Looking back, my first realization that something unfamiliar was going on with me was when I was about 45 years old. I was crying more than my usual PMS (premenstrual syndrome) amount … sobbing. I called my friend Cordelia, saying, “I don’t know why I keep crying so much today. I don’t feel like myself.”
What was happening to me? I was in the midst of choosing which kindergarten to send our son to in seven months. I know that’s big, but the volume of tears that were flooding my ducts just didn’t seem to match the intensity of the circumstance. I felt this strange urge to call my son’s preschool teacher to discuss my options. From the phone I told her, between sobs, I wanted to speak to her, and asked if she was available. I had never cried in front of her, so she probably thought I was dying or something.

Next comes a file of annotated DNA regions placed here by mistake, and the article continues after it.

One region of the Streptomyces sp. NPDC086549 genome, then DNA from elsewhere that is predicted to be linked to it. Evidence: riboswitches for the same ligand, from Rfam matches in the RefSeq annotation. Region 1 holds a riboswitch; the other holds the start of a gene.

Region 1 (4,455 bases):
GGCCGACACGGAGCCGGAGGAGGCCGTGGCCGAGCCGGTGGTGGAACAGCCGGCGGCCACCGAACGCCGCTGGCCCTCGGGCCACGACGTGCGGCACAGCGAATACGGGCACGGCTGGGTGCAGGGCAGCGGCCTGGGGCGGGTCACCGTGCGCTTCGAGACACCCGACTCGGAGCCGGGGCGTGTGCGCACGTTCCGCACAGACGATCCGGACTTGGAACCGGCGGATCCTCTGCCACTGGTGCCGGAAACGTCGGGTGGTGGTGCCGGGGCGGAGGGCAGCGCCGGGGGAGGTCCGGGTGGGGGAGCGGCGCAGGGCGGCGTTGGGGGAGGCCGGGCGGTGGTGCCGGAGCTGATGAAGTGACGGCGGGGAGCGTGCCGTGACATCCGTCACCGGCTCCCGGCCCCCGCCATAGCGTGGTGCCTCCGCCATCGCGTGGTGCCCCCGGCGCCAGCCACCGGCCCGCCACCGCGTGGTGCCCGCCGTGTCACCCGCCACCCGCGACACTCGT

She offered to see me right away. When I arrived at her classroom, the floodgates were open. This volume of crying alone was unusual for me. But doing so in front of someone was even more out of character. It … wasn’t … me. Even so, having talked things out, I left her feeling much better. Time passed and I forgot about that day as I went on to the next things in life.
Help me remember that it’s okay to cry. That it feels quite healing. Remind me to trust that You have a plan for me. Even though it seems like I don’t understand what’s going on with me and like it’s the end of the world. That You want to use me in a powerful way, even though I don’t know what it is yet.
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